It was on a night 20 years ago when I had an experience that transformed the way I work with parents today. Up to that point, I’d practiced the traditional approaches that most therapists use with parents—individual therapy, couples therapy, child-focused parent guidance, and family therapy. That night, after running a child-focused parent group, I was walking toward my car in the parking lot when I ran into three of the parents from the group who were still talking over what we’d been discussing in our meeting. “There’s an extra charge for parking-lot sessions,” I wisecracked as I walked past them. “This is our session, not yours,” shot back one of the parents, playfully, but also with a trace of seriousness. “And there’s no charge!”
Driving home, I found myself coming back to that comment and realizing that it spoke to what I was just beginning to admit to myself was missing in the parent group I was leading. These parents have so much more understanding and wisdom to offer each other than this group is tapping into. They don’t need therapy as much as they need each other. What they needed was the opportunity, encouragement, and tools to co-create their own support community—one that, once it got going, could sustain itself without a therapist to run things.
An Introduction to the ParentCircle
Those were some of the initial musings that led over time to the development of the ParentCircle: Pathways Model, which engenders small parenting communities offering an experience that traditional therapy cannot. So what do ParentCircles look like? To get a picture, imagine yourself sitting in an introductory informational meeting held at a local church. At these meetings, I introduce myself, talk a little about my own clinical experience, and then describe what it means to become an integral part of a group of parents who meet twice monthly to offer an experience of community to other parents going through the same, and different, challenges. My role, I explain, is to provide useful information about parenting and offer guidance and training in basic group processes that’ll enable the group itself to provide the support, insight, and accrued wisdom that only other parents can offer.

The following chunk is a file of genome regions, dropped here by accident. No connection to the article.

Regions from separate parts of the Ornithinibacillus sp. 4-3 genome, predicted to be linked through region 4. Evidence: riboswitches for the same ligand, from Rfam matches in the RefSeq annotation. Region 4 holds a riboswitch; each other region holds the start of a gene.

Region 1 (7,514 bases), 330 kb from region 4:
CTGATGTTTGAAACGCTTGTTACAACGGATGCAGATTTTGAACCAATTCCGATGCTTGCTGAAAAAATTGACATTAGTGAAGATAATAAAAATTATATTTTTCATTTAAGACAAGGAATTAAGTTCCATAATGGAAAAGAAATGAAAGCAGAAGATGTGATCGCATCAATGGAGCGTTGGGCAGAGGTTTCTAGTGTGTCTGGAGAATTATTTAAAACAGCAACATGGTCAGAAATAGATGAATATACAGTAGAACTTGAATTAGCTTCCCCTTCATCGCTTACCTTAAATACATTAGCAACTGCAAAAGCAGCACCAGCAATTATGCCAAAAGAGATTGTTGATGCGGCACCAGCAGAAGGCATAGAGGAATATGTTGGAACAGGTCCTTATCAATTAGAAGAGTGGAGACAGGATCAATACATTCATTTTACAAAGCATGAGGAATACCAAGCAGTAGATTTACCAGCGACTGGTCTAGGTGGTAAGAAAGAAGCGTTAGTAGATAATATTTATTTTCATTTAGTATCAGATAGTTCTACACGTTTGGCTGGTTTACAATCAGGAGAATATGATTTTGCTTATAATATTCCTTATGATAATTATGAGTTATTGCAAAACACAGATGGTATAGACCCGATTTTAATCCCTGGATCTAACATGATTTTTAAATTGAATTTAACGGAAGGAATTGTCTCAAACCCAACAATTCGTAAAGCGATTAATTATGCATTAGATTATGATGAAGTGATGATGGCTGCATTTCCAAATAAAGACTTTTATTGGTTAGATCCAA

The First Meeting
Fifteen parents were present at the first formal session, including a gay male couple, three married heterosexual men and three married heterosexual women without their respective spouses, two heterosexual couples, and two single women. They were sitting around the room on couches and chairs, while to one side of the room was a large circle of 15 chairs.
After welcoming everyone and guiding them through a brief breathing exercise and a few minutes of silence, I sounded a soft bell and asked them to move to the circle of chairs. They then did private journaling for 10 minutes, after which the agenda go-round began. During the go-round, each parent briefly shared his or her “high and/or low point” that week as a parent.
When it was Dick’s turn to share, he said: “I’m here...and I really want to see if I can get what I need out of this program. I’m just backed up with stuff. Everything is frustrating. I’m running on empty...I need to figure out what to do when Timmy ignores me on purpose. I’m getting really pissed—really quick—with him. I don’t want to lose my temper again.”